I should mention that I have never read an entire guidebook, so perhaps you shouldn’t completely trust my advice. But I have read many articles within, and I prefer Wikipedia. I concede: Wikipedia is probably not better than a guidebook for discovering the best street food in town, or what hostels have pee-stained beds, but I can find out that information from other sources. If I packed guidebooks, I would only use them to research the basic history of a country/culture, and other relevant information about places I wanted to see. Wikipedia and Google thoroughly and interestingly accomplish that task for me, and all from a lightweight smartphone and/or tablet.

Now I can hear people interjecting, “But what about when the internet isn’t accessible?” Good question. But more often than not, I can save a page for reading offline, and copy necessary details into my pocket-size travel journal. I want to stress that I’m not the techiest of travelers. The only electronics I travel with include a smartphone, iPod, and tablet laptop, and I don’t even use them every day. I like reading books where turning the page involves grabbing grubby paper, sliding a finger beneath, and flipping it over, especially while traveling (I use hostel book exchanges). I have, to my endless frustration, even attempted to travel with a fountain pen.* But for me, the romance of non-tech travel ends with the guidebook.

Finnish Bar

Such good drinking advice for Helsinki…have YOU ever been to a bar with a swing?

As much as I grow nostalgic for a dusty room overflowing with books (and one of those cool library ladders that glide along the shelves), I won’t be packing a guidebook anytime soon. In fact, my favorite way to glean information about a travel destination is by talking to other travelers and locals. For instance, over some beers at my hostel in Bangkok, I mentioned I would be in Helsinki for one night, and wondered what to do. A Finnish guy gave me a whole list of bars to go to and shots to try (I didn’t get to them all…). I never would have known about Bar Llamas, a bar with a swing (!), if he hadn’t told me. And I can’t say how many times hostel workers or Couchsurfing hosts have told me places to go, or stories about their city that blew my mind. No Lonely Planet or Rough Guide has the space for all these personal stories, and that is why, ultimately, a person outstrips a guidebook.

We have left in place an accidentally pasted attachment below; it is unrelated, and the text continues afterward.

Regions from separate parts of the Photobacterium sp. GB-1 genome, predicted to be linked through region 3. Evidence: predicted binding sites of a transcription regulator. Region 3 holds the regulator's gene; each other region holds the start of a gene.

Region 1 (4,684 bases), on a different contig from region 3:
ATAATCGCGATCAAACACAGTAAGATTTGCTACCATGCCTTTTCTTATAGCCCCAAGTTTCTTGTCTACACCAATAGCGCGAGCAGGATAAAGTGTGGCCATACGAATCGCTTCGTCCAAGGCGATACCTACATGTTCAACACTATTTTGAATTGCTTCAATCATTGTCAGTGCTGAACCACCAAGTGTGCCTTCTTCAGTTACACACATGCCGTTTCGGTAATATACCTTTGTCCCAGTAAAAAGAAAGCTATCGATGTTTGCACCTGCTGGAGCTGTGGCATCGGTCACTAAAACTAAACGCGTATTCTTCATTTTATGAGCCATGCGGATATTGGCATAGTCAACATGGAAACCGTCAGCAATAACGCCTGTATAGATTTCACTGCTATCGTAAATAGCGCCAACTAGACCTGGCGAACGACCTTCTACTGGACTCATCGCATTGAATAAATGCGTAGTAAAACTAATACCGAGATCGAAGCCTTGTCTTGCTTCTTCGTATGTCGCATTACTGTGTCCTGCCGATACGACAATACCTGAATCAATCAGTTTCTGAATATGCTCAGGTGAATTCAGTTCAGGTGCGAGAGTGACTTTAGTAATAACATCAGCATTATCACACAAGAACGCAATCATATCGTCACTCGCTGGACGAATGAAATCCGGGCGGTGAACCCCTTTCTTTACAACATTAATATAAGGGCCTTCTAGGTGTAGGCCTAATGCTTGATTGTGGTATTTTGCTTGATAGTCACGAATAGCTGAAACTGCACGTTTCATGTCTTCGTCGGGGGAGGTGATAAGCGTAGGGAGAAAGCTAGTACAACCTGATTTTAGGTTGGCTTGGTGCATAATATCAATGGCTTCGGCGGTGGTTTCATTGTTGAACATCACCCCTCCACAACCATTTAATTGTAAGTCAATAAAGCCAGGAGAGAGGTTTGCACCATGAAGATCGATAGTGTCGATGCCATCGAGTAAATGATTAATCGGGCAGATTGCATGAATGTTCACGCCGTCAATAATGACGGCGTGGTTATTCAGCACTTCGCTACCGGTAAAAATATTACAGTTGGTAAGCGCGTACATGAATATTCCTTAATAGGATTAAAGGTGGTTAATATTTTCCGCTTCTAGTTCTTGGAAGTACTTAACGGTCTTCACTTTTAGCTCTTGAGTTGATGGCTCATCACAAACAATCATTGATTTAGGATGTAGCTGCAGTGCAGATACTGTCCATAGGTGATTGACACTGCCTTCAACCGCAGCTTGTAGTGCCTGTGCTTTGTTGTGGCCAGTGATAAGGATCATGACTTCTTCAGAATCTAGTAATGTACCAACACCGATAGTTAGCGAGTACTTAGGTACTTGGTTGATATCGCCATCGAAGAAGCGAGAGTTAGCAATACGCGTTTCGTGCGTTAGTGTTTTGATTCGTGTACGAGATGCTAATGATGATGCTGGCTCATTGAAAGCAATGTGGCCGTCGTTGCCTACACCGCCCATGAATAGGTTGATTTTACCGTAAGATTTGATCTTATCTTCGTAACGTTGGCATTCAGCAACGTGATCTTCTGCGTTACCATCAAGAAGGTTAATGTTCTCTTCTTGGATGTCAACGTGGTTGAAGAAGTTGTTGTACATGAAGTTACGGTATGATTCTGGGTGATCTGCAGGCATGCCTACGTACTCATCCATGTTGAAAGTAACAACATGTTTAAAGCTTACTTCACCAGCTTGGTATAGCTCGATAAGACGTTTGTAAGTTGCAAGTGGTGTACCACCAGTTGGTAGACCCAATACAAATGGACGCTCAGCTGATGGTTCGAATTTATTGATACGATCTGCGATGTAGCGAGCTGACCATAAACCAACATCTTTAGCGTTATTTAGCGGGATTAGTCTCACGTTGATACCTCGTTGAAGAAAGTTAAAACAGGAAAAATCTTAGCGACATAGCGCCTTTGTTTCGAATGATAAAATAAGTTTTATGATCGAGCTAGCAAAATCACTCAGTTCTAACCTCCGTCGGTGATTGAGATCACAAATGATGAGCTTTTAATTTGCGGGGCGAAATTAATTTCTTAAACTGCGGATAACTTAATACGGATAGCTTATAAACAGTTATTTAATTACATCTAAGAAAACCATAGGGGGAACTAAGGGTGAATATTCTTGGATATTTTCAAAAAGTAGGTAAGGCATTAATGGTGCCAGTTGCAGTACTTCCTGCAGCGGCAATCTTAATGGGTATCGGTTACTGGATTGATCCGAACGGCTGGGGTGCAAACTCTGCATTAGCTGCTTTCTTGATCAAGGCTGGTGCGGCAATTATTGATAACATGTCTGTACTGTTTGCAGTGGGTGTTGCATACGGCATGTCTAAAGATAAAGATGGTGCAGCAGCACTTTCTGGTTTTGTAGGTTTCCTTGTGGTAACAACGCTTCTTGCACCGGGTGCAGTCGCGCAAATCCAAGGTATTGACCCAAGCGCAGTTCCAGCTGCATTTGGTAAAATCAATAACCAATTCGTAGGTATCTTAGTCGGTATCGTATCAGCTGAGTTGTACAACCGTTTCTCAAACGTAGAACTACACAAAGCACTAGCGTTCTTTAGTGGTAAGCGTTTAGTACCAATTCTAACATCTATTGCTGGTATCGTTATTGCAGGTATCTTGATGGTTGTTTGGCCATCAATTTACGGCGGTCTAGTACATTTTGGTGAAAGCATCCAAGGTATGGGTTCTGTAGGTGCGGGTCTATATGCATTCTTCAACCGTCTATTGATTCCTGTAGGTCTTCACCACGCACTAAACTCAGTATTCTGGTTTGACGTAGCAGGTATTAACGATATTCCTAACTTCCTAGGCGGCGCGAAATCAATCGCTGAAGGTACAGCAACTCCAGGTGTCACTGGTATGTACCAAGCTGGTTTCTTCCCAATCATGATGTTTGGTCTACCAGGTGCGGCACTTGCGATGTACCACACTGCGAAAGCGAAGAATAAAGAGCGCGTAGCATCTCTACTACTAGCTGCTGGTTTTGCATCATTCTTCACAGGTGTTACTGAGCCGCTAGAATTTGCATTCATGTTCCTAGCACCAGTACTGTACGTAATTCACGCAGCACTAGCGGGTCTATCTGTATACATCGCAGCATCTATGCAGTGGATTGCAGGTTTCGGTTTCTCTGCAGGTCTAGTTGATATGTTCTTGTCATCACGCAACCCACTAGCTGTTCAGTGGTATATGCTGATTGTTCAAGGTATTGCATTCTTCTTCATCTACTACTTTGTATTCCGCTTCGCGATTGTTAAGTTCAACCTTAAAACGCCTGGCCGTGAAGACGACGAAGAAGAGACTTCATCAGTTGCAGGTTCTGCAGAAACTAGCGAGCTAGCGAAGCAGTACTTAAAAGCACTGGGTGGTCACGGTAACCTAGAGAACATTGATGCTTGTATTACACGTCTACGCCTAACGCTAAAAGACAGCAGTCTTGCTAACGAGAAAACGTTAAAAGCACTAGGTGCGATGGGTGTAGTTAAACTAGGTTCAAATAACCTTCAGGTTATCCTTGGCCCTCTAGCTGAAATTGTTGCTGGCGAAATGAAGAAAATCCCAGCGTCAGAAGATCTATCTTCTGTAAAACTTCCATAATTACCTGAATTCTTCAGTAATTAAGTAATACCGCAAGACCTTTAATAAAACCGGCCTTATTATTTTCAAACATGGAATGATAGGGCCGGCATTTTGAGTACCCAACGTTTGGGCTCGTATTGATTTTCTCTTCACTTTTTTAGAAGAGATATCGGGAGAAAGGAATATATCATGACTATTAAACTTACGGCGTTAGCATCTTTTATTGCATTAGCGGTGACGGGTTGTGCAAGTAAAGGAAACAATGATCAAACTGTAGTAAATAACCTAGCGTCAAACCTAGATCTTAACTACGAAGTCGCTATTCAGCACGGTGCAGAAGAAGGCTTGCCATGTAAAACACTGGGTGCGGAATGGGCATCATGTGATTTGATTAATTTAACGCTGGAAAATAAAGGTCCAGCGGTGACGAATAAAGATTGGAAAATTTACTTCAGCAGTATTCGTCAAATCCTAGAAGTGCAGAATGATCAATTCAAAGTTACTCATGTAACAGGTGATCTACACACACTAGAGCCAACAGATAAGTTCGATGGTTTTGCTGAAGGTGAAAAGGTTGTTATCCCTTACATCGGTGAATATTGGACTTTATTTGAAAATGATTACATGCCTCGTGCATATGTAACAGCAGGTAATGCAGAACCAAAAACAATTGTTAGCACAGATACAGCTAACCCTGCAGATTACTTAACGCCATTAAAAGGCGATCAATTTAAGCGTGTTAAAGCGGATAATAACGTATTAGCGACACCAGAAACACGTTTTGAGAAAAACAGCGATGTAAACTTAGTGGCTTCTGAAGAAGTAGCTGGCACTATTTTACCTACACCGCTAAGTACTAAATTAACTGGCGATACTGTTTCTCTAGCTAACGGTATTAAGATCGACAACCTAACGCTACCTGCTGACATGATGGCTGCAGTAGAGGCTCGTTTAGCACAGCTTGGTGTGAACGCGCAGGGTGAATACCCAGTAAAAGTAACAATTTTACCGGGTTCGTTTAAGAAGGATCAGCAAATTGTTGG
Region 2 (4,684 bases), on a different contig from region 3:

A guidebook is so heavily impractical, quickly irrelevant, and contains both too little and too much information. For these reasons, and because I don’t completely trust the opinions of those who write for guidebooks (though they usually do a decent job on this account), I never pack a guidebook when I travel. There is, however, an exception, and a genius one if I do say so myself (which I do, again). Many public libraries offer e-guidebooks with your free membership, which are easy to download and bring with you on your computer or smartphone. And you can pull them up offline for easy access! You might think I’m cheating, but I think it’s practically genius. 🙂

So the next time you sit down to plan your trip pack list, consider ditching the guidebook. It’s just too heavy, and you can find the information you’re seeking from better, cheaper sources (i.e. real people and online). If you’re worried about being unprepared, do some research before you leave, and copy pages of the guidebook that you find particularly useful. You might even be able to have the actual guidebook on your computer or phone on location. As you blaze down the Chao Phraya, wind whisking your hair into a frenzy, you’ll gaze up at the temples, never once thinking, “I wish I had my guidebook…”.

Ayutthaya Figurines

Gotta love figurines!

*Has anyone traveled with a fountain pen? Do disposable ink cartridges leak while traveling? And can you find the correct size cartridges for your pen in every country?